Why a Formula E team pivoted from motorsport to marble racing

When one door closes, the old adage goes, another window opens. While many motorsports firms leant into the wonders of e-racing in lockdown, Formula E’s Envision Virgin Racing team had a completely different idea that had some thinking it had lost its marbles.

Early in lockdown, it partnered with YouTube Channel Jelle’s Marble Runs to start a ‘Marbula E’ competition. Each marble represented a real Formula E team. They were raced on real to-scale tracks. As a like-for-like replacement for cancelled races, it proved second-to-none, with the grandstands, crowds, commentary and the broadcast graphics all lifted from the grounded sport.

The low-cost venture has already paid off, Dan Matson, head of marketing, Envision Virgin Racing, told The Drum. He joined the team nine months ago from Derby County Football Club with a mission to help build a “fan-first motorsport brand at the intersection of sport, entertainment and a higher social purpose (the electric vehicle).”

The fuel for that fire is attention, and he’s shown he’s more than happy to embrace unconventional ideas to get it.

"When there’s a lack of racing our biggest threat comes from lost media and broadcast visibility”, particularly the eyes it puts on partners and sponsors. The team’s just had its busiest quarter ever, trying to build a commercial product that could help see it through Covid-19 and beyond. And absurdly, that led them to marble racing.

“We contacted the main players in marble racing, really creative individuals based out of the Netherlands. We pitched the Formula E idea but we really wanted to bring that sense of realism.”

With the format in the bag, Matson‘s biggest challenge was gaining the IP rights for the teams and ensuring that the silly marbles stunt still remains true to the sport it is imitating. So far, the campaign has generated 6 million video views across owned and earned media and raised £3m media value across 2,500 mentions in the press.

Matson said: “Our managing director never thought he would be doing interviews with national print talking about marble racing.”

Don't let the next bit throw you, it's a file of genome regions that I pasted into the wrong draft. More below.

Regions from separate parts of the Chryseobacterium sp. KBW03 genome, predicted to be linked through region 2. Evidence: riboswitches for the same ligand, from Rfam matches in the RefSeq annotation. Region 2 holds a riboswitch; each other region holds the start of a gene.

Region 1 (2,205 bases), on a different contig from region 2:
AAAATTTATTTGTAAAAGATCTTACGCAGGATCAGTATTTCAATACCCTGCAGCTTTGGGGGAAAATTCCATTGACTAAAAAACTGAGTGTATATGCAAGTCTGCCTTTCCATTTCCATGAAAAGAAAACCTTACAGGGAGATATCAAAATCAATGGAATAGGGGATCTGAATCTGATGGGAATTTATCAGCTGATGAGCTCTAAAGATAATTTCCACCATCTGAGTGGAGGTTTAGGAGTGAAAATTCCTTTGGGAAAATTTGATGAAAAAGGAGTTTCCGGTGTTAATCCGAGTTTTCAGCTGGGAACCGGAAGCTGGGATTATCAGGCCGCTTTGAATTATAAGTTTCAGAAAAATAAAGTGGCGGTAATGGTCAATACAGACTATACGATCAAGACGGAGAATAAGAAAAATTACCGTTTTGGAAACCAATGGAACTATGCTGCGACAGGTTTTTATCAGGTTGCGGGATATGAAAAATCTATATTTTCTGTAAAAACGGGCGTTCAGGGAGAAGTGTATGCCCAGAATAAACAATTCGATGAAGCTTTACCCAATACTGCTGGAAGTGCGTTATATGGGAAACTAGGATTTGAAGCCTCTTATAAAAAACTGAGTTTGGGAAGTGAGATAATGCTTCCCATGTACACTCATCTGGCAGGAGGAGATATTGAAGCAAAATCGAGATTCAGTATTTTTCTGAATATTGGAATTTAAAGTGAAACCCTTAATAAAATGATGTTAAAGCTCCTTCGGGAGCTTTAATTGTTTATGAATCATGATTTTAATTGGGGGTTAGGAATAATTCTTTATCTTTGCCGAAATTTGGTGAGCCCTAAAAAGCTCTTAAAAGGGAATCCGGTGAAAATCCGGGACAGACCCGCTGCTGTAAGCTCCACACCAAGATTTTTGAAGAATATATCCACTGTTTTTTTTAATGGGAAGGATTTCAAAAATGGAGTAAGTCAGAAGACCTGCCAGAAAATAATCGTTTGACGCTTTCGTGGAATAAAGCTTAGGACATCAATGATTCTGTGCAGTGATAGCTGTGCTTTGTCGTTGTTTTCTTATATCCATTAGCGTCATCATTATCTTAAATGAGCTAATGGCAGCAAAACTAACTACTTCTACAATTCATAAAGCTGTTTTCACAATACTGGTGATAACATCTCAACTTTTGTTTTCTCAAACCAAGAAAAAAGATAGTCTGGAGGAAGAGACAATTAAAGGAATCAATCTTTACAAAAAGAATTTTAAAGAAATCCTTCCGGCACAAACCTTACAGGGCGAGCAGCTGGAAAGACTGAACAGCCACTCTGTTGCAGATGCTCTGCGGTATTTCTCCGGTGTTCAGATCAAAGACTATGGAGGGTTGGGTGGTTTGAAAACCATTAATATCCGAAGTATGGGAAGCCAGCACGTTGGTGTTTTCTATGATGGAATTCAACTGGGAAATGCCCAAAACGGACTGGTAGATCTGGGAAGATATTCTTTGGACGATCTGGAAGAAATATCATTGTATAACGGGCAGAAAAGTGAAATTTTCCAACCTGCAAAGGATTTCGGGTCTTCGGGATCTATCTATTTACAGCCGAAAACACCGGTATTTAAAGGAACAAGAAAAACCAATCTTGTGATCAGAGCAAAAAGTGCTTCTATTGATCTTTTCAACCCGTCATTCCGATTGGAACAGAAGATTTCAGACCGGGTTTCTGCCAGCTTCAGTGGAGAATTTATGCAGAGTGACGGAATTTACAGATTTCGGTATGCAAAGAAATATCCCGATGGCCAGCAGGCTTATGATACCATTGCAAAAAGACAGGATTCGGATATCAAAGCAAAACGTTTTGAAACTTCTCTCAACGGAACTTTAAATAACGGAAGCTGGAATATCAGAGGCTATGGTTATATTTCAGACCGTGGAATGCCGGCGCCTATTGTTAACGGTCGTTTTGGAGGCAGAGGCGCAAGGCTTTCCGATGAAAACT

After the initial flurry of success, the schedule soon encapsulated the full (now-cancelled) race season. Highlights would run on its owned Facebook and YouTube channels, later fed to the media (under embargo of course). This strategy has increased the team‘s digital and social footprint by 50% in just three months.

This reach isn’t just thrown away however. Brand partners are integrated into the track as they would in a real race – they’re seizing back some of that media value that would have otherwise been lost. “There's a need there for lighthearted content at the moment. And we‘ve now got people crying out: when‘s the next race?”

Will demand always be present or is marble racing just one of the silly quirks of the lockdown?

“When we return to racing it will be interesting to see [if the demand remains] but just for our partners it has been great because it's obviously engaging with our core audience.”

So far the activation has cost less than £3,000 – and for the £3m media value, that’s a clear return on investment.

“It goes to show what a little bit of imagination, creativity and an effective execution plan can achieve.”

Matson spoke with The Drum’s executive editor Stephen Lepitak as part of The Drum’s Can-Do Festival, an online event celebrating the positive energy, innovation and creative thinking that can make the marketing community such a powerful force for good. You can watch the interview in full here.

You can watch the full schedule of Can-Do content, here.

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